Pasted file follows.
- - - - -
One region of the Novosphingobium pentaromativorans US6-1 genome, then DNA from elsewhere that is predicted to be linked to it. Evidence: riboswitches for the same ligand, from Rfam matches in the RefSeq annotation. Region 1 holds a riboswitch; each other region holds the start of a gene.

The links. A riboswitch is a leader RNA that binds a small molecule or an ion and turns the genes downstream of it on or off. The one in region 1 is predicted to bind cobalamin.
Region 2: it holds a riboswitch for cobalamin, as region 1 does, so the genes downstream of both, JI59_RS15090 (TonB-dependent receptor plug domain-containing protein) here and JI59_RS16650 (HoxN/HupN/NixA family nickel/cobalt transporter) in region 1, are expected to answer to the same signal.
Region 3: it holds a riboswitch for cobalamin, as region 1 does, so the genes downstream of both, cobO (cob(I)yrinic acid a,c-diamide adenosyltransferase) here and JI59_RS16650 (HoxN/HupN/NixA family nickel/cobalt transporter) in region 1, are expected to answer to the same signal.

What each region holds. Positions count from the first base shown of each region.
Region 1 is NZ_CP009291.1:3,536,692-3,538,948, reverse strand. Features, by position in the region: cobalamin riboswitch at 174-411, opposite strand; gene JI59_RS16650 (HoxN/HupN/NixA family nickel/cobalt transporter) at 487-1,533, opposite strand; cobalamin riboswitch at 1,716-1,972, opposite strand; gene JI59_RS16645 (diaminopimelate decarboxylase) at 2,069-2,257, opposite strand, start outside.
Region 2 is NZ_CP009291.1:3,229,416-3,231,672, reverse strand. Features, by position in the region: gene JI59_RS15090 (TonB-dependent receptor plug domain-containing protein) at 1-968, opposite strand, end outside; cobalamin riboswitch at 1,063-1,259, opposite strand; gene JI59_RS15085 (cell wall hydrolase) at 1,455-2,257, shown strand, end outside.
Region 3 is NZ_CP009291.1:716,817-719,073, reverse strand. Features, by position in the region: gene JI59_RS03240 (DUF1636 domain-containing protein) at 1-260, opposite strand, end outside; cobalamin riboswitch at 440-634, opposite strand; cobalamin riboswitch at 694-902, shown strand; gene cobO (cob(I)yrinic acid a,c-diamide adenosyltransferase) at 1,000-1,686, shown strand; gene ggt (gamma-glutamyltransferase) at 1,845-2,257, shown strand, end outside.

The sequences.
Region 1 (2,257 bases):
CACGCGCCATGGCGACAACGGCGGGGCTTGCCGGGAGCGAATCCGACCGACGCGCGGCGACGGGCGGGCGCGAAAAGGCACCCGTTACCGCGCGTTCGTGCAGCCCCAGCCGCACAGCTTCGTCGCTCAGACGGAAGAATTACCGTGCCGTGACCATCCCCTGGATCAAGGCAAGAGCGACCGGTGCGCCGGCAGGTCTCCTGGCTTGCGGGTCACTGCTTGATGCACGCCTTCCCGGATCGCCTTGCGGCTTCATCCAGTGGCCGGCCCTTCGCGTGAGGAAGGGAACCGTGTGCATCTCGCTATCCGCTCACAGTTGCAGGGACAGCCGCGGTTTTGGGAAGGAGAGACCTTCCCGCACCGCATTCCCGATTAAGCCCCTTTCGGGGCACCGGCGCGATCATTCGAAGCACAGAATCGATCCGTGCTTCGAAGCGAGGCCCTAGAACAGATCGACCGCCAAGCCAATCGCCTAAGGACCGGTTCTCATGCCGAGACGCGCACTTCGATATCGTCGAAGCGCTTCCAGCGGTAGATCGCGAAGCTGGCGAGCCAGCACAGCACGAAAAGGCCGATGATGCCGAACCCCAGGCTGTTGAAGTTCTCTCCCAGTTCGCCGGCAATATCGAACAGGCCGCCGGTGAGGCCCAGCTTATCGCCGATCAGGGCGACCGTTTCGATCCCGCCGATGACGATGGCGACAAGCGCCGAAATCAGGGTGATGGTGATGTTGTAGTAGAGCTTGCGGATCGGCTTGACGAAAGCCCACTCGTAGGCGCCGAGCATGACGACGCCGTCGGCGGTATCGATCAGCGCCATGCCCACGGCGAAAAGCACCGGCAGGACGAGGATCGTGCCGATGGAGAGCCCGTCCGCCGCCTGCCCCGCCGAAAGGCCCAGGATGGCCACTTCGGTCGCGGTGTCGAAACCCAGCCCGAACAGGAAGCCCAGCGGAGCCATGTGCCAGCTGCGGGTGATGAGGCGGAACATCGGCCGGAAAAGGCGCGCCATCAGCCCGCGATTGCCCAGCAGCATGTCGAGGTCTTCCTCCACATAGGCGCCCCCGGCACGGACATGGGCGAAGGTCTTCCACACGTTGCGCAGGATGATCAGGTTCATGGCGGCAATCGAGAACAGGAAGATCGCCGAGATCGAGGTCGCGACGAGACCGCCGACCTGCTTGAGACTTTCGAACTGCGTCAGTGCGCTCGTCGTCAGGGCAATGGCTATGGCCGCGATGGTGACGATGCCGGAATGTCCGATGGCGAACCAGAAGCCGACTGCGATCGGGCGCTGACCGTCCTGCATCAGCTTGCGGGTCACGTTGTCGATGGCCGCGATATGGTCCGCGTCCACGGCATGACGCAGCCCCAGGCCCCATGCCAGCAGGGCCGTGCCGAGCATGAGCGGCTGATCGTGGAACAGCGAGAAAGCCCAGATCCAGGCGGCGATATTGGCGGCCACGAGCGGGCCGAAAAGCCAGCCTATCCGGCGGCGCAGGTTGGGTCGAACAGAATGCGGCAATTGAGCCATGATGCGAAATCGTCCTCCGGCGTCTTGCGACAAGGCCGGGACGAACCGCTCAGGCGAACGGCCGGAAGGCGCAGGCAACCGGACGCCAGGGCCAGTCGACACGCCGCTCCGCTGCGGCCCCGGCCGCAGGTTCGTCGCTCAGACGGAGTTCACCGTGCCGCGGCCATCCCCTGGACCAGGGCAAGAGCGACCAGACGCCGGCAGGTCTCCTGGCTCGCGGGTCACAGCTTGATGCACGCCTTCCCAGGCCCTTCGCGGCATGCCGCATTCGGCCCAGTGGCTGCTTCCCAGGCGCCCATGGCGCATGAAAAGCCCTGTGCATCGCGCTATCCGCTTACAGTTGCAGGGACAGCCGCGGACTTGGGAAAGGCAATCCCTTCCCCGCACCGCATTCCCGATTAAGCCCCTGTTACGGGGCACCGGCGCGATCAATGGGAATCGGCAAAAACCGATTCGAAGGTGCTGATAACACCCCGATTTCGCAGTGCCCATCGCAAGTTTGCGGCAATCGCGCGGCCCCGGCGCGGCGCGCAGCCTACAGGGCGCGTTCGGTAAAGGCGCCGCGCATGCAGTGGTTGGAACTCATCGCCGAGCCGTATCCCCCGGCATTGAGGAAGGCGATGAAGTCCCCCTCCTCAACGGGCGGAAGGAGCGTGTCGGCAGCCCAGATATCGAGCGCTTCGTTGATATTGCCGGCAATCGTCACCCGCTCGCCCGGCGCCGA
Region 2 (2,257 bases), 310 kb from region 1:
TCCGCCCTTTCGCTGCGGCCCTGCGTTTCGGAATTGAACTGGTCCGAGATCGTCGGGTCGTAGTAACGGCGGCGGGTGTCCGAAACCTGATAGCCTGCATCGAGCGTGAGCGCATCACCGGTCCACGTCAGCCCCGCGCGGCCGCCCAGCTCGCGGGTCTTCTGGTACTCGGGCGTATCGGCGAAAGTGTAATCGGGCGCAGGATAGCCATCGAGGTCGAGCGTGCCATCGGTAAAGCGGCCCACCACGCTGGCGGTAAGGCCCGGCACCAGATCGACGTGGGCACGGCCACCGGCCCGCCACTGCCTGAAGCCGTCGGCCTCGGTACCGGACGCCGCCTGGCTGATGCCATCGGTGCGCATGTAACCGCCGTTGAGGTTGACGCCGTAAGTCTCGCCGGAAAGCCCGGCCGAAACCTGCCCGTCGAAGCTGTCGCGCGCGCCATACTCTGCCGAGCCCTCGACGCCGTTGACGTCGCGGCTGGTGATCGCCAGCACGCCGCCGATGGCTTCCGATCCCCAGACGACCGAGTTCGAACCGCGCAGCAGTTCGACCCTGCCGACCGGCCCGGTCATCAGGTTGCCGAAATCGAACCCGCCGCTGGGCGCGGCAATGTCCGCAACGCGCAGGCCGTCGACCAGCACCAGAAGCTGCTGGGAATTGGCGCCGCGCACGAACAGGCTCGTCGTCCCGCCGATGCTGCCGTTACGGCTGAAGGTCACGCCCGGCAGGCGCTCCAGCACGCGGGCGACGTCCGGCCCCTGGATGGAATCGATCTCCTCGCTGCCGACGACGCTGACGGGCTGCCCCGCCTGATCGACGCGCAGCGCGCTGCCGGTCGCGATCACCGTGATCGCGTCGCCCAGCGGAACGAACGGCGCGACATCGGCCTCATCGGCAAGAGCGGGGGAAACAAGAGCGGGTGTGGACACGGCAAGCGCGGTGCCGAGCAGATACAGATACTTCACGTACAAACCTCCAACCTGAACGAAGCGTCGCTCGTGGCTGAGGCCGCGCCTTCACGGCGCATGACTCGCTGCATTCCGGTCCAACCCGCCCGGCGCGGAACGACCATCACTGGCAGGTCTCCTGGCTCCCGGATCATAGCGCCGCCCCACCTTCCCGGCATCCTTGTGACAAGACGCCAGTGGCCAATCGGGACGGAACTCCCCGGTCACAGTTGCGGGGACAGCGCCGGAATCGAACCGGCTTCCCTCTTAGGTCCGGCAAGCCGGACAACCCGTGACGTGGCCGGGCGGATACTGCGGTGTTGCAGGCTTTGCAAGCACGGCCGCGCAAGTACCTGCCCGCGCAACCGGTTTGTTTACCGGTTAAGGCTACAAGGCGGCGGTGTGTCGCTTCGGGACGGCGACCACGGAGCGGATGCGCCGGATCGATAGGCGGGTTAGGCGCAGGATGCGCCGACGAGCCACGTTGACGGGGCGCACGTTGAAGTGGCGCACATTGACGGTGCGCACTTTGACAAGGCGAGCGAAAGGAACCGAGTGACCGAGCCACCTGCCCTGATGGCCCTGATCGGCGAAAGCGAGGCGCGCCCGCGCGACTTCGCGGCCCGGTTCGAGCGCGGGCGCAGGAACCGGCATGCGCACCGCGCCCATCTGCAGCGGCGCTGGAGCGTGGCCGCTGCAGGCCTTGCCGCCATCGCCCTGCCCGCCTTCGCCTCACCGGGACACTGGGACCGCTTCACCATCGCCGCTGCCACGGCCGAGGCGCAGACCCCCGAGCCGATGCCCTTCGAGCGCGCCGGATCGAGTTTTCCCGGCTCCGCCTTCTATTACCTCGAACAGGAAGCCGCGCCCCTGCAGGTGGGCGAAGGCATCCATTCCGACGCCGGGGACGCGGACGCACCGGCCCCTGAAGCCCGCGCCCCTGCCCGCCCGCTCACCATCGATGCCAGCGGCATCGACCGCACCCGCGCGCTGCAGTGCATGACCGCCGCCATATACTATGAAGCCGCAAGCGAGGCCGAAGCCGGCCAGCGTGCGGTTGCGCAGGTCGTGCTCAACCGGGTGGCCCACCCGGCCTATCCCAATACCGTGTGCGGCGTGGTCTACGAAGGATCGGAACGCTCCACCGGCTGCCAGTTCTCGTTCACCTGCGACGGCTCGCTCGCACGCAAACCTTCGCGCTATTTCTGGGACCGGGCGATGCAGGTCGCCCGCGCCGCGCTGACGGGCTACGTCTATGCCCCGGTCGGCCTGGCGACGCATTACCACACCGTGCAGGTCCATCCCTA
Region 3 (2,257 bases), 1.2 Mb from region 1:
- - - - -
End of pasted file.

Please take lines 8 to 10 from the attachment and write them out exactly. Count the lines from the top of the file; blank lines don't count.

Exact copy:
Region 3 is NZ_CP009291.1:716,817-719,073, reverse strand. Features, by position in the region: gene JI59_RS03240 (DUF1636 domain-containing protein) at 1-260, opposite strand, end outside; cobalamin riboswitch at 440-634, opposite strand; cobalamin riboswitch at 694-902, shown strand; gene cobO (cob(I)yrinic acid a,c-diamide adenosyltransferase) at 1,000-1,686, shown strand; gene ggt (gamma-glutamyltransferase) at 1,845-2,257, shown strand, end outside.

The sequences.
Region 1 (2,257 bases):